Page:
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Economic development and intergenerational economic mobility

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  • Murat F. Iyigun

Abstract

This paper examines theoretically how economic growth affects intergenera­tional economic mobility. In the model developed in this paper, education is provided to the individuals free of cost, and admission to schools is competitive. The quantity of educational services available in any period depends on the total output of the economy in the same period. Individuals differ from each other in two respects. First, their innate mental abilities are determined by a stochastic process, and, second, their parents have different education levels. Individuals are admitted to schools based on their potential. An individual's potential is a function of her innate mental ability and her parent's education level. ; In this model, economic growth increases intergenerational economic mobility if and only if the effect of having an educated parent on an individual's poten­tial is not large. Moreover, if the effect of having an educated parent is not large, then there exists a unique steady state equilibrium and all economies will progress toward increased mobility. The model also shows that economic growth reduces the income difference between educated and uneducated labor if and only if the effect of having an educated parent on an individual's potential is not large. And, although population growth reduces intergenerational economic mobility, techno­logical progress increases it.

Suggested Citation

  • Murat F. Iyigun, 1995. "Economic development and intergenerational economic mobility," International Finance Discussion Papers 524, Board of Governors of the Federal Reserve System (U.S.).
  • Handle: RePEc:fip:fedgif:524
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    References listed on IDEAS

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    1. George Psacharopoulos, 1985. "Returns to Education: A Further International Update and Implications," Journal of Human Resources, University of Wisconsin Press, vol. 20(4), pages 583-604.
    2. Oded Galor & Joseph Zeira, 1993. "Income Distribution and Macroeconomics," Review of Economic Studies, Oxford University Press, vol. 60(1), pages 35-52.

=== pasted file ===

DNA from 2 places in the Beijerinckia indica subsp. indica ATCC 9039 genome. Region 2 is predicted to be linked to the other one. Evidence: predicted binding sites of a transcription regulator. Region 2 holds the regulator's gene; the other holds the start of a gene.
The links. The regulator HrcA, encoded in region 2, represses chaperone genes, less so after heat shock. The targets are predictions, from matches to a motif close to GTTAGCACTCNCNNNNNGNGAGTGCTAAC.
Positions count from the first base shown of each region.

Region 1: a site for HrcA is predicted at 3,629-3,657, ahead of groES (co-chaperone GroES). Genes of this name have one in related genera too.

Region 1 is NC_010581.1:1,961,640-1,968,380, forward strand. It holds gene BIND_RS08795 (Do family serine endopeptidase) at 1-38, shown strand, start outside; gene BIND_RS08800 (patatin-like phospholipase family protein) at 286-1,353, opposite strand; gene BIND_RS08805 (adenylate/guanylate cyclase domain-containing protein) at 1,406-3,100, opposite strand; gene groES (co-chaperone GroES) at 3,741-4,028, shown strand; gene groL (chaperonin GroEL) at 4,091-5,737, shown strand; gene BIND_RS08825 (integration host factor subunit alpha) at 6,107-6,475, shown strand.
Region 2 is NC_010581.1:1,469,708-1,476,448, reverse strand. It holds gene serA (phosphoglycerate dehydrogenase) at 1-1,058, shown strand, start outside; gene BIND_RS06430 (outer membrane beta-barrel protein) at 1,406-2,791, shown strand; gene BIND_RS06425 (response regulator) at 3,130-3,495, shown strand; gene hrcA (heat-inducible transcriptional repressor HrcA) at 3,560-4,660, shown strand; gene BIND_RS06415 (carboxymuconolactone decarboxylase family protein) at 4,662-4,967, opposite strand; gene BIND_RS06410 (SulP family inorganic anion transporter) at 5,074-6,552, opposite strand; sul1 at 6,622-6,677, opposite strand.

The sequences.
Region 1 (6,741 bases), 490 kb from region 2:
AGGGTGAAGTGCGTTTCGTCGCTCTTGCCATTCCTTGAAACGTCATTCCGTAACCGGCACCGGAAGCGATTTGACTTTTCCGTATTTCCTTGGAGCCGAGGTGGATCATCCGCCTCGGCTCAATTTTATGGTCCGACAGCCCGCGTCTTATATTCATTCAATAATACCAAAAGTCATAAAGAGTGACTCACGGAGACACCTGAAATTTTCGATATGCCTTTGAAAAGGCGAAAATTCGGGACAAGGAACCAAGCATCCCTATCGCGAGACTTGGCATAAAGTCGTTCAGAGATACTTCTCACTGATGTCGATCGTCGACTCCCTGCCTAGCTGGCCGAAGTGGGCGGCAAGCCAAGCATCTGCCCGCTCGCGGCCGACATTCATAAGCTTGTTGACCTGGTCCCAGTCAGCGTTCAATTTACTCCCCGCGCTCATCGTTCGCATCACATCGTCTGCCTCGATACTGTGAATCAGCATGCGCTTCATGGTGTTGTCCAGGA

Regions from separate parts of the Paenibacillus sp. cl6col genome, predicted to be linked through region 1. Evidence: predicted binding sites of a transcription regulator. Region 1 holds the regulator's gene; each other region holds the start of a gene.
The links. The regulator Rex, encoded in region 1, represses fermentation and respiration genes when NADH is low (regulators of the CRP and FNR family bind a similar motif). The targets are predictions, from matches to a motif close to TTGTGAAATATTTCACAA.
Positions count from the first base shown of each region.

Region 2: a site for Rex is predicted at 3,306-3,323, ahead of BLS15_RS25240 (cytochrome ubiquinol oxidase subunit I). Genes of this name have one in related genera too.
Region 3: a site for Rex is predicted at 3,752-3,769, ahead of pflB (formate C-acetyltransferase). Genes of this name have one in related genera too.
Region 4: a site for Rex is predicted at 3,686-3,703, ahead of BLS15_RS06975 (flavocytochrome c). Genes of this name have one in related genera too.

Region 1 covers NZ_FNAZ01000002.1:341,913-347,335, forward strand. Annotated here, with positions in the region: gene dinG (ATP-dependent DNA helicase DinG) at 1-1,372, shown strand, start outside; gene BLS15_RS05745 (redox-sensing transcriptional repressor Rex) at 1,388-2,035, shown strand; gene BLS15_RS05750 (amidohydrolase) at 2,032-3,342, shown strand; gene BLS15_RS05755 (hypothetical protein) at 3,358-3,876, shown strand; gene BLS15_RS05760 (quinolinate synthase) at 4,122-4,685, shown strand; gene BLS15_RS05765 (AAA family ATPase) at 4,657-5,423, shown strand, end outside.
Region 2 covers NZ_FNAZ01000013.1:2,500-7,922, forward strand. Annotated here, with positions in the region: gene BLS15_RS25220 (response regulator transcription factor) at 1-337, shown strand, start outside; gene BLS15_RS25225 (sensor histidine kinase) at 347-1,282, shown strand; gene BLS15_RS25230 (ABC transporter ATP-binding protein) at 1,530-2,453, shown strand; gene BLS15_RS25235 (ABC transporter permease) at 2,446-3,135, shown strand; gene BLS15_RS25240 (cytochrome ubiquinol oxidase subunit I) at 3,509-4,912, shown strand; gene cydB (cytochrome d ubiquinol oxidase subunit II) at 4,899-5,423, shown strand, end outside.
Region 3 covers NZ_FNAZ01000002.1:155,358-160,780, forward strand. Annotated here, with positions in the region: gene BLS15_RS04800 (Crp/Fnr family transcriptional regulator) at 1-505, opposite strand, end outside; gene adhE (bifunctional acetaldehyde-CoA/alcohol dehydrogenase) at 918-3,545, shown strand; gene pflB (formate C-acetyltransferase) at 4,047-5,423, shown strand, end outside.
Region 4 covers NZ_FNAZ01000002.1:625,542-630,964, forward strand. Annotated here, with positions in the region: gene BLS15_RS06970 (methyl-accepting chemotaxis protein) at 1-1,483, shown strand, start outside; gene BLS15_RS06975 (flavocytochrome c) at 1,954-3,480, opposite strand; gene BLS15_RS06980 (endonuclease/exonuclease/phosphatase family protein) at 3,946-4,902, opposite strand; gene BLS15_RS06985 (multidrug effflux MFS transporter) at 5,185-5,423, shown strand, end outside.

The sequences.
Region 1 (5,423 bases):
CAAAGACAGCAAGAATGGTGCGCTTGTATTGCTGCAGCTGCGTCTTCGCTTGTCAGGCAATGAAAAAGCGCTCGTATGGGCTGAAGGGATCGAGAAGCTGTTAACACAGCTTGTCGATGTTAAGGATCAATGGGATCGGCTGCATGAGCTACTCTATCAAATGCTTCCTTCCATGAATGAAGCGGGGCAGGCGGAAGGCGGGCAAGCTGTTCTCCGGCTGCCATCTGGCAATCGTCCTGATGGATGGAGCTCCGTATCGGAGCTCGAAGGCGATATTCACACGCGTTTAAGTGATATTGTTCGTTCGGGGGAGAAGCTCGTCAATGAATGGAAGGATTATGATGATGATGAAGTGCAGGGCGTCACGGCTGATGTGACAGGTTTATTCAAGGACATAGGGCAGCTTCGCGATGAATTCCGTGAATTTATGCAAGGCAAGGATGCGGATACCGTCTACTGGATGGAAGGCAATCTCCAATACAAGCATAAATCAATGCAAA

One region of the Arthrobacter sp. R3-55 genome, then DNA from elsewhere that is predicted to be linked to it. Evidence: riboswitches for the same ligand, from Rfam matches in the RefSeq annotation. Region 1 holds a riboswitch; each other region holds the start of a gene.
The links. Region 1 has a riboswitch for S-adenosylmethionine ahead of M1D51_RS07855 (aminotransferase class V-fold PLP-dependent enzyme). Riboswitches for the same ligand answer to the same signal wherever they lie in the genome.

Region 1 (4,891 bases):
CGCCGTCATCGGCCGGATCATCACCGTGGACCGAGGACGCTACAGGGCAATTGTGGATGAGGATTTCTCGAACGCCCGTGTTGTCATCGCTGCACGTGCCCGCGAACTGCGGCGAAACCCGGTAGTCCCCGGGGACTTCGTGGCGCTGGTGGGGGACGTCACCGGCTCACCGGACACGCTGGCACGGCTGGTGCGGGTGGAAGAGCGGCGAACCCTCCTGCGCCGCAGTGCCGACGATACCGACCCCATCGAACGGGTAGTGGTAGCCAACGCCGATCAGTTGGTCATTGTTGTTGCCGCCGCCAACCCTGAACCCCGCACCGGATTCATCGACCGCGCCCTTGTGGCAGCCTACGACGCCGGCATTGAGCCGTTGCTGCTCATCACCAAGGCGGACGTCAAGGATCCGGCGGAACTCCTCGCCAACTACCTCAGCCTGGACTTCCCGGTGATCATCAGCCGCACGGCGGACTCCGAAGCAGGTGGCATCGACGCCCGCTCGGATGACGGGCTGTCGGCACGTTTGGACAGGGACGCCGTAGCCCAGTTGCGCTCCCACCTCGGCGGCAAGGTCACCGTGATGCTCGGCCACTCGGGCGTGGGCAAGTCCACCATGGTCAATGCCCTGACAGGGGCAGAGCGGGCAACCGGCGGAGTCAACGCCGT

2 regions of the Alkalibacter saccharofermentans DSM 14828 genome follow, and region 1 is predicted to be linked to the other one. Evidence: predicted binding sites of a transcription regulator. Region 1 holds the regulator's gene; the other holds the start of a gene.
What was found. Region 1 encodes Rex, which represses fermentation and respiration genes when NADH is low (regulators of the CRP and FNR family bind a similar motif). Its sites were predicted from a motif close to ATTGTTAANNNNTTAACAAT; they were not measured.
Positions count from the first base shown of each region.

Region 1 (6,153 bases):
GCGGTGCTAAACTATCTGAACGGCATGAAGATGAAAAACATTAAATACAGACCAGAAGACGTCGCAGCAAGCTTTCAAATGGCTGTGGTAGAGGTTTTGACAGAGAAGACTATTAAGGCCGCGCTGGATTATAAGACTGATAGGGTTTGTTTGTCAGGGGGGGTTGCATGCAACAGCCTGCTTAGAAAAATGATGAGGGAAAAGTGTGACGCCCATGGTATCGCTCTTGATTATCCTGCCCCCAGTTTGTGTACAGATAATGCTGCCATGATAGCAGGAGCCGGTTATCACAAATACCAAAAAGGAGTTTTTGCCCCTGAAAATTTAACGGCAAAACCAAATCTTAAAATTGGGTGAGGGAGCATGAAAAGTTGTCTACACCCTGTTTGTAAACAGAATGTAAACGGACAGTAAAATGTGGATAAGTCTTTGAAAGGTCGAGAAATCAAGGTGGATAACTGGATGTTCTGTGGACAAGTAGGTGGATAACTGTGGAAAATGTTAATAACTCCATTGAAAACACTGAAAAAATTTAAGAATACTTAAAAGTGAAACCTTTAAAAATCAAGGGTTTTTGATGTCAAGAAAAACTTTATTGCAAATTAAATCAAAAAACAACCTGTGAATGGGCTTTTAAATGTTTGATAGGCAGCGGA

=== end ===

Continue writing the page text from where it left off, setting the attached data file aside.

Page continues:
3. Torvik, Ragnar, 1993. " Talent, Growth and Income Distribution," Scandinavian Journal of Economics, Wiley Blackwell, vol. 95(4), pages 581-596, December.
    4. Gary S. Becker & Nigel Tomes, 1994. "Human Capital and the Rise and Fall of Families," NBER Chapters,in: Human Capital: A Theoretical and Empirical Analysis with Special Reference to Education (3rd Edition), pages 257-298 National Bureau of Economic Research, Inc.
    5. Banerjee, Abhijit V & Newman, Andrew F, 1993. "Occupational Choice and the Process of Development," Journal of Political Economy, University of Chicago Press, vol. 101(2), pages 274-298, April.
    6. Roland Benabou, 1994. "Education, Income Distribution and Growth: The Local Connection," NBER Working Papers 4798, National Bureau of Economic Research, Inc.
    7. Loury, Glenn C, 1981. "Intergenerational Transfers and the Distribution of Earnings," Econometrica, Econometric Society, vol. 49(4), pages 843-867, June.
    8. Galor, Oded & Tsiddon, Daniel, 1994. "Human Capital Distribution, Technological Progress, and Economic Growth," CEPR Discussion Papers 971, C.E.P.R. Discussion Papers.
    9. Becker, Gary S & Tomes, Nigel, 1979. "An Equilibrium Theory of the Distribution of Income and Intergenerational Mobility," Journal of Political Economy, University of Chicago Press, vol. 87(6), pages 1153-1189, December.
    10. Durlauf, Steven N, 1996. "A Theory of Persistent Income Inequality," Journal of Economic Growth, Springer, vol. 1(1), pages 75-93, March.
    11. Roland Benabou, 1993. "Workings of a City: Location, Education, and Production," The Quarterly Journal of Economics, Oxford University Press, vol. 108(3), pages 619-652.
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    Cited by:

    1. Iyigun, Murat, 2012. "Are We There Yet? Time for Checks and Balances on New Institutionalism," IZA Discussion Papers 6934, Institute for the Study of Labor (IZA).
    2. Chu, Luke Yu-Wei & Lin, Ming-Jen, 2016. "Economic development and intergenerational earnings mobility: Evidence from Taiwan," Working Paper Series 5272, Victoria University of Wellington, School of Economics and Finance.

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    Keywords

    Economic development;

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